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Super-Articulate: Marvel Legends Bring on the Bad Guys!

Hey! I know it’s out of order! And late!

Here’s the deal: I actually got the previously reviewed Iron Man/Ursa Major BAF wave ahead of completing the Bad Guys/Xemnu BAF assortment. Also, I live in Indiana, which is seemingly the last place to get anything that isn’t basketball. At any rate, it resulted in a situation where some venues got their Bad Guys weeks ago, and I didn’t complete mine that long ago. Plus, it’s been a little crazy over here for other writing and life reasons, none of which would interest you that much (except for maybe the inter-company crossover I wrote that I can’t talk about yet). Therefore, with no further delay, Bring on the Bad Guys!

Overview: I previously said that the Ursa Major wave was my favorite of the year. I think it’s now duking it out with this one. Eight (counting Xemnu) classic comic villains, some of whom have never been done before, and a couple of whom that have never been done before in their classic style for Marvel Legends, would have been an automatic get for me anyway. But the design team really outdid themselves here. There are great flourishes for each figure and some excellent accessories.

The Hood: I’m going to start with the much maligned Hood. First off, you guys must secretly love him if you’ve made him the star of memes without end. And I’ll give you, the face sculpt is an odd choice. His expression is that of a man that just stepped in a bear trap. But I’m honestly just happy that The Hood finally exists. Parker Robbins was a major villainous presence in the Marvel Universe for much of the 2000s, appearing in or impacting events like Secret Invasion, Dark Reign, Siege, and the Heroic Age.

I feel like the figure gets a number of things right, but I do think it’s a touch short for the length of the, well, hood. The pistols and their effects turned out really well, and I think that it’s great to have the character alongside members of the crew he assembled in comics. I don’t think it’s bad, but it’s a solid okay.

Red Skull: Okay, there’s no question for me. Of the two heads that come with this figure, it’s the smile version all the way. There’s some serious Kirby/Erik Larsen energy in that leer. I love it. Remarkably, this is the first time that the Skull has been depicted in figure form in the straight-up green Hydra costume. This is indeed a very classic Skull, and the sculptors nailed it.

In terms of accessories, I have to give a hat tip to whomever decided to make the grasping hand big enough to really grip the Cosmic Cube. That makes a ton of difference in posing, and opens up other options. The pistol looks perfect for this version of the character as well. The new Skull is pretty striking, and of all the different versions (including Iron Skull, Red Onslaught, etc.), this is my favorite.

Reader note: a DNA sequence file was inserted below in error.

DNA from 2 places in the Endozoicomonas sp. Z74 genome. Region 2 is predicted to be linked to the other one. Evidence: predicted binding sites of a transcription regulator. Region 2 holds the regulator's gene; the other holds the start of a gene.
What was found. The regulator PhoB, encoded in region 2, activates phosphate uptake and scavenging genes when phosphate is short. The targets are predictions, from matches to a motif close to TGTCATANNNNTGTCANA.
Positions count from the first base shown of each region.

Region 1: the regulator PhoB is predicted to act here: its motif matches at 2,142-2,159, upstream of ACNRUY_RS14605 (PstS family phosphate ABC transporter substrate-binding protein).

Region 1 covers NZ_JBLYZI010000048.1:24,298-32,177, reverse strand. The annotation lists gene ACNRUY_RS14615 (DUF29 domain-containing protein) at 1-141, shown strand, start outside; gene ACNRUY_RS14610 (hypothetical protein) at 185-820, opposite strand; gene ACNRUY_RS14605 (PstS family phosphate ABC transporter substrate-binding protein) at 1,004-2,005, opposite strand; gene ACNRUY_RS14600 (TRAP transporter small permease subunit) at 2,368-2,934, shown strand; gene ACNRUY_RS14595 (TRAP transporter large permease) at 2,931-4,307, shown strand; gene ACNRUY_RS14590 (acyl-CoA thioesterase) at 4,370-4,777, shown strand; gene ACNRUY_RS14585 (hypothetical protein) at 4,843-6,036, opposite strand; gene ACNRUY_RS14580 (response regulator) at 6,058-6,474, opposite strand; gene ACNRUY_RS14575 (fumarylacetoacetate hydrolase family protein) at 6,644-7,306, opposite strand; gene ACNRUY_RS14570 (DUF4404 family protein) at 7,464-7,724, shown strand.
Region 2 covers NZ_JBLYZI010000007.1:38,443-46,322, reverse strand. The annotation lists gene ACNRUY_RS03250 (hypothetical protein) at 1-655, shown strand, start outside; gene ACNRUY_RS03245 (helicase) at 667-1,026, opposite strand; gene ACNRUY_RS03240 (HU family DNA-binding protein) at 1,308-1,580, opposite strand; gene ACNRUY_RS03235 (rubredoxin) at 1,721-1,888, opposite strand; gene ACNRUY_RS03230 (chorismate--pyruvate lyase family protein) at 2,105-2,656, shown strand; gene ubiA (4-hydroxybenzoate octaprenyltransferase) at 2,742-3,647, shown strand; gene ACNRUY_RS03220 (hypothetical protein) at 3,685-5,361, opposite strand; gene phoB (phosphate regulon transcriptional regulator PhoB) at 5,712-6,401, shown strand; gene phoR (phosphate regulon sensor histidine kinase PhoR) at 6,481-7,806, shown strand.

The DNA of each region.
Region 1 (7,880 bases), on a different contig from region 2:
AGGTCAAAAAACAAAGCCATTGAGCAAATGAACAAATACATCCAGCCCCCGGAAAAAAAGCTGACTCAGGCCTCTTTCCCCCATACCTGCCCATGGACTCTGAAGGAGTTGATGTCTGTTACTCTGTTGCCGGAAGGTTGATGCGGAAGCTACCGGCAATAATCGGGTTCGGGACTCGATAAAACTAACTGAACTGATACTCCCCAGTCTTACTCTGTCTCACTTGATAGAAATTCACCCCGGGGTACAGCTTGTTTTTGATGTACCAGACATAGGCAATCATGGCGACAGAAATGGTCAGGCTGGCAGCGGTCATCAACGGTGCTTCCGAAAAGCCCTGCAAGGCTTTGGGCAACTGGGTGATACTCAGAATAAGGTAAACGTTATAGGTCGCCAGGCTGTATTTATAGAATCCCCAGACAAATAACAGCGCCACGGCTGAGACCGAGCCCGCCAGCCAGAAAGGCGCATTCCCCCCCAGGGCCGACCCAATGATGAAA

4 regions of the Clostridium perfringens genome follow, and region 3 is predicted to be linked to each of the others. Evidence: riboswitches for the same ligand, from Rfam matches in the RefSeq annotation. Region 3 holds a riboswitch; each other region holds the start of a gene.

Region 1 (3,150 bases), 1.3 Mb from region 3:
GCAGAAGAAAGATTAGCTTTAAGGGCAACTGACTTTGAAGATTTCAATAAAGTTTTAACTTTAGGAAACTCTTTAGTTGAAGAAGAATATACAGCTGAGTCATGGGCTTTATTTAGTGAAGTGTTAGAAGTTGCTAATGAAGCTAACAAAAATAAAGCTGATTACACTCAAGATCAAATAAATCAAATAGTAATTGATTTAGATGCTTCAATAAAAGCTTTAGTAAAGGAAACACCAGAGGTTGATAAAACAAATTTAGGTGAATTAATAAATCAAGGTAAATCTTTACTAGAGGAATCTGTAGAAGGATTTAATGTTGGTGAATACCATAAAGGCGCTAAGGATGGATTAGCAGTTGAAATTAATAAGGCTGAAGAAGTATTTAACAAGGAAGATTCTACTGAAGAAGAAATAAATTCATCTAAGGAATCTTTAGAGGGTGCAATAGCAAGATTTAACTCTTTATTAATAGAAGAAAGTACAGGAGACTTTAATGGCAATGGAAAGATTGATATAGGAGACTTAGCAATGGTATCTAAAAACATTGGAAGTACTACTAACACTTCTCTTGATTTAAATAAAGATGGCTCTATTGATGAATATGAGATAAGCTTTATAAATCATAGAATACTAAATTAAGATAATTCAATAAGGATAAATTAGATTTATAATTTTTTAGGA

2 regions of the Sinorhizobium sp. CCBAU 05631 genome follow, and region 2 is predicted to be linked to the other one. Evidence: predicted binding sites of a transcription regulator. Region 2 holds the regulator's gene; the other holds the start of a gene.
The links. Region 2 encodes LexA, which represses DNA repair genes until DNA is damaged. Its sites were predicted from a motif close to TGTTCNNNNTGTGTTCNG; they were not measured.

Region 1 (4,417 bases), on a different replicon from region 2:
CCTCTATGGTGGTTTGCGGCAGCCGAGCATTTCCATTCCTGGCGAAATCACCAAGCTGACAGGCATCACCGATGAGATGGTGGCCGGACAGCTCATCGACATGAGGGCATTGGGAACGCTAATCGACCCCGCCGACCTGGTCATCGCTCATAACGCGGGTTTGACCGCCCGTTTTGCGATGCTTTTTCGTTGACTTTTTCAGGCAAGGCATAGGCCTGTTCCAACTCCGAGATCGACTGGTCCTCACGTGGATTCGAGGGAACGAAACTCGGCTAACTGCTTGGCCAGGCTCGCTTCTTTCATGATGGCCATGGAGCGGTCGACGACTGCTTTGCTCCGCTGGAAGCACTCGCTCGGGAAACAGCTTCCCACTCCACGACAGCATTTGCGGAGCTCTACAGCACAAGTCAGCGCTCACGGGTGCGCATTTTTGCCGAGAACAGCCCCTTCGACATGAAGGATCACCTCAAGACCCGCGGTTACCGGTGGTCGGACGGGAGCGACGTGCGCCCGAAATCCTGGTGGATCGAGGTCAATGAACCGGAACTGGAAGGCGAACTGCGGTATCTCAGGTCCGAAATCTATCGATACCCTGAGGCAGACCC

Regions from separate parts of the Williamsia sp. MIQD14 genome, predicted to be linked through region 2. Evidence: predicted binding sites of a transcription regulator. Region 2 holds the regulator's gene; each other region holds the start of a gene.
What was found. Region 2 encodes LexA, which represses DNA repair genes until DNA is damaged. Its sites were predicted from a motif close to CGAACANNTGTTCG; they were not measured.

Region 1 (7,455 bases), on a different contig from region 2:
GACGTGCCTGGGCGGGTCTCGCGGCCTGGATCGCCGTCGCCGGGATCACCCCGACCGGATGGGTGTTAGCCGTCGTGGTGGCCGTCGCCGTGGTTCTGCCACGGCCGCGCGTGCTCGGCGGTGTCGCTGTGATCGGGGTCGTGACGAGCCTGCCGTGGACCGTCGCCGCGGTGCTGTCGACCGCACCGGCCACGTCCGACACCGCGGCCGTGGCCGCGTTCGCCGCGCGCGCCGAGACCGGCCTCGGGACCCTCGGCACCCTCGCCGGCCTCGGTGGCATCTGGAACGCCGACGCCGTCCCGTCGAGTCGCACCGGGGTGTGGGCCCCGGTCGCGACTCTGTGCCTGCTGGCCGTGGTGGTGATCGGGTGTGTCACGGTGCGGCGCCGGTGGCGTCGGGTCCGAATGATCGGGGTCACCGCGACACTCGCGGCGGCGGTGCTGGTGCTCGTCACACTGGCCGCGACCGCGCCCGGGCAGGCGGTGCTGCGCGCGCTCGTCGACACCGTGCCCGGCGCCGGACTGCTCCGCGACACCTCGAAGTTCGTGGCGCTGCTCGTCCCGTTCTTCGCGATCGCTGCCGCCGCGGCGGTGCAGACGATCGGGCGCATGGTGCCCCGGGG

Arcade: IT’S ABOUT TIME. Think of all the times that Arcade has appeared in Marvel video game media alone! That original X-Men PC game, Ultimate Alliance, etc.? And Arcade has figured into some truly memorable storylines; there’s his first appearance, his team up with Dr. Doom (Doombot, whatever), Avengers Arena. It’s crazy to think that there has NEVER been an Arcade figure. This is a huge character choice win. As far as the design, I think it’s great. It’s an extra mile figure, too, in terms of detail. Look at the lifts in his shoes. Check out the number of tiny paint apps here. The extra head (with the Arena look) is a welcome surprise. He looks so good, it makes me want to build death traps for my X-Men. Well done.

A.I.M. Scientist Supreme: This was the figure that I was least sure of, but I love this guy. It’s just a terrific realization of the overall look of one of my favorite costumes in comics: the A.I.M. “beekeeper suit.” But the great bits are how the figure incorporates the modernized elements of the look. The shiny finish, the belt, the joints . . . all look especially good. I really enjoy how poseable the head is, making it easy for the Scientist Supreme to look at his data pad and despair how much repeated Avengers ass-kickings are costing them. Sometimes, it’s just the look, y’know. This one just looks great.

Dormammu: I’ve always thought that the SDCC Exclusive “Book of the Vishanti” Dormammu was well done, and it still looked good when it reappeared as a BAF. However, I’d always wanted the classic look. The first book that I recall owning that included Dormammu was Marvel Feature #2, starring The Defenders. While this look isn’t exactly the same as that one, it’s the idea that I have when I picture classic Dormammu. Like Red Skull, I feel like this is a fairly definitive take on the comic version of the figure. That maniacal face sculpt just puts it over the top.

Lady Deathstrike: The Marvel Legends line had an early Lady Deathstrike and it, well, had some problems. Notably: the arms with the mechanical extrusions which drastically limited poseability. However, this one is just excellent. It’s one of those instances where it looks like it was just peeled off the page. And this is definitely a figure that benefits from updated and added poseability. It’s like night and day to the original version. The billowy sleeves are a nice touch, but it’s the outstanding hand sculpts and the vastly improved face that really make it.